Irish PR company Drury Porter Novelli paid owner Omnicom a handsome dividend of €1.5m last year, even though umbrella company Drury Communications posted a €1.1m loss – due to €1.5m in ‘exceptional items’ – according to a report in the Irish Times.
Which casts an interesting light on the financial to-ing and fro-ing among the marcoms giants and their many subsidiaries. Drury Communications operating profit fell ten per cent to €423,711. Turnover was €2.5m.
Drury’s clients include building materials company CRH, Paddy Power, McDonald’s, HP, energy firm Eirgrid and financial giant Blackstone. Last year it also advised on the receivership of Thomas Crosbie Holdings, the examinership of DIY retailer Homebase (different from the UK version presumably) and the receivership and subsequent examinership of fashion retailer A-Wear.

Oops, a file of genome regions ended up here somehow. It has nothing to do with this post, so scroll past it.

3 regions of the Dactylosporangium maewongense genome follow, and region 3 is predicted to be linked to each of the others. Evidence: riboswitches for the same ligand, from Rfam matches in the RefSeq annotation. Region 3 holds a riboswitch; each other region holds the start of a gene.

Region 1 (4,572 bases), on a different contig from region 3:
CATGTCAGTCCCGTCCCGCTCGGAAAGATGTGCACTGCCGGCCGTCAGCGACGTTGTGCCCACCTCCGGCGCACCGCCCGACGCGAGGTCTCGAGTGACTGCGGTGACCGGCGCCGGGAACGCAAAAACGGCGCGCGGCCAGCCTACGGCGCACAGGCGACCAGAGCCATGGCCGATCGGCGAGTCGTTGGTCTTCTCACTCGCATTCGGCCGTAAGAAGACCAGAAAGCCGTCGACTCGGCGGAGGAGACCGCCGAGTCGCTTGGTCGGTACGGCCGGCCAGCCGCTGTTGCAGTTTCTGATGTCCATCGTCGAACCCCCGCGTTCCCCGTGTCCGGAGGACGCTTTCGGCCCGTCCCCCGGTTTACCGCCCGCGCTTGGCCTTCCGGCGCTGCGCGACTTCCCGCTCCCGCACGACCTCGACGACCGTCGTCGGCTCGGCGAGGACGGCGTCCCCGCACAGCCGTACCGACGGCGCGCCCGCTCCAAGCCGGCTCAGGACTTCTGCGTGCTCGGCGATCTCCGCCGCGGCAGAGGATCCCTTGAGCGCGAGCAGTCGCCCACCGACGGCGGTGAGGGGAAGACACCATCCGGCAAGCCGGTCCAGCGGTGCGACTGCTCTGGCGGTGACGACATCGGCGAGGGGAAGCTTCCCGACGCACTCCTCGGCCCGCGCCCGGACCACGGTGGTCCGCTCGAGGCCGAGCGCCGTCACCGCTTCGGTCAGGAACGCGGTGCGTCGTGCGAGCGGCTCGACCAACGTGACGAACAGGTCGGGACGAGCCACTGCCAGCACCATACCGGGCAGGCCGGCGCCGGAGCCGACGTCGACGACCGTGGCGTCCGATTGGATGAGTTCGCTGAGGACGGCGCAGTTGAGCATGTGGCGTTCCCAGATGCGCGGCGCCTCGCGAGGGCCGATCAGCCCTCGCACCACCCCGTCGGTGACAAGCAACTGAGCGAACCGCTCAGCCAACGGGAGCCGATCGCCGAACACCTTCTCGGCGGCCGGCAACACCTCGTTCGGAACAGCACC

Which gives an interesting insight in the nature of the Irish economy, still recovering from a disastrous burst property bubble.
Omnicom is quite entitled to extract a dividend of course, so long as the loss this induces doesn’t jeopardise the company in question. Its behaviour is remarkably similar to that of private equity operators although, in their case, they extract their money and leave the company to get on with it.
A better analogy might be old-style investment trusts. The likes of Omnicom and WPP control thousands of companies; in effect a diversified bet on the future of the global ad business. Which may be why they, and their rivals, are struggling to achieve decent decent revenue growth in an increasingly competitive market. By definition they’re bound to have nearly as many losers as winners.